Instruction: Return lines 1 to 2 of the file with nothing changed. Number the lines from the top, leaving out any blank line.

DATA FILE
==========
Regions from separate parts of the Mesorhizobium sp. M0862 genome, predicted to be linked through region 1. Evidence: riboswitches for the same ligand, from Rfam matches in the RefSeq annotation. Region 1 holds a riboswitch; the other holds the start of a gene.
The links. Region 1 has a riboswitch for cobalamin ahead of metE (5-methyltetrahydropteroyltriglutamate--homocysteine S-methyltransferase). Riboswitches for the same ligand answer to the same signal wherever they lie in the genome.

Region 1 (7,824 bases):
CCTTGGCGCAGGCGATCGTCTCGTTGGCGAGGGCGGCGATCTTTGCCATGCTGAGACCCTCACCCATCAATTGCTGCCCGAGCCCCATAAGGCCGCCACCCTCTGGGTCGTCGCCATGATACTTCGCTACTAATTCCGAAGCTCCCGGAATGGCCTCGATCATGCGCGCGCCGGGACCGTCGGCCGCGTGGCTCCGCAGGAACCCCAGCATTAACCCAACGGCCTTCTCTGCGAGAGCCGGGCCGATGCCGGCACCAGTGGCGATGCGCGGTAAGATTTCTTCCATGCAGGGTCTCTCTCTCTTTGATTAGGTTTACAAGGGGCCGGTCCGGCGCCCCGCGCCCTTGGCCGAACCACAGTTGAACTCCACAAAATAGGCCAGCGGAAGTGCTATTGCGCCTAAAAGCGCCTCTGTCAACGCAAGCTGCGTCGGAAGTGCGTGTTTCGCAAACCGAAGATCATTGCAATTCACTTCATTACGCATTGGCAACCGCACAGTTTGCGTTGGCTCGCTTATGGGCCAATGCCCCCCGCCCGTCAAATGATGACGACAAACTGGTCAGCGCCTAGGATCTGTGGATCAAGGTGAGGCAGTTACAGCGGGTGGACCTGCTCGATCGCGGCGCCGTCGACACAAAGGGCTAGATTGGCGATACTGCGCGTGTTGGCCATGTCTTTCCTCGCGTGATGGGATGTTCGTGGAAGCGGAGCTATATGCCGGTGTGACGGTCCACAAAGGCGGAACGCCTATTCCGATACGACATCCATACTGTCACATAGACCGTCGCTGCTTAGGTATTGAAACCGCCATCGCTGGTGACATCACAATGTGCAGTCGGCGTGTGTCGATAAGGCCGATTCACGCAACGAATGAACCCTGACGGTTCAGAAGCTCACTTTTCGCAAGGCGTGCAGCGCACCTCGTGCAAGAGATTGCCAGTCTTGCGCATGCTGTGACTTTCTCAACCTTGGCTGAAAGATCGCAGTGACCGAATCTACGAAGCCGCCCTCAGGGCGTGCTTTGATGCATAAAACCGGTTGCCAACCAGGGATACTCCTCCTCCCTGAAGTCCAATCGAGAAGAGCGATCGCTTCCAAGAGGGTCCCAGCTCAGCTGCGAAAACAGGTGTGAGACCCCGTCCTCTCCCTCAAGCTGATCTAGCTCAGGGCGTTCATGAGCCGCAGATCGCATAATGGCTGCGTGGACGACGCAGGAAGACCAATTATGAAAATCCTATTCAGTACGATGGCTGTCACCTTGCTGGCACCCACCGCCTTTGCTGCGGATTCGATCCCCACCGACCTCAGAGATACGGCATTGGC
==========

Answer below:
Regions from separate parts of the Mesorhizobium sp. M0862 genome, predicted to be linked through region 1. Evidence: riboswitches for the same ligand, from Rfam matches in the RefSeq annotation. Region 1 holds a riboswitch; the other holds the start of a gene.
The links. Region 1 has a riboswitch for cobalamin ahead of metE (5-methyltetrahydropteroyltriglutamate--homocysteine S-methyltransferase). Riboswitches for the same ligand answer to the same signal wherever they lie in the genome.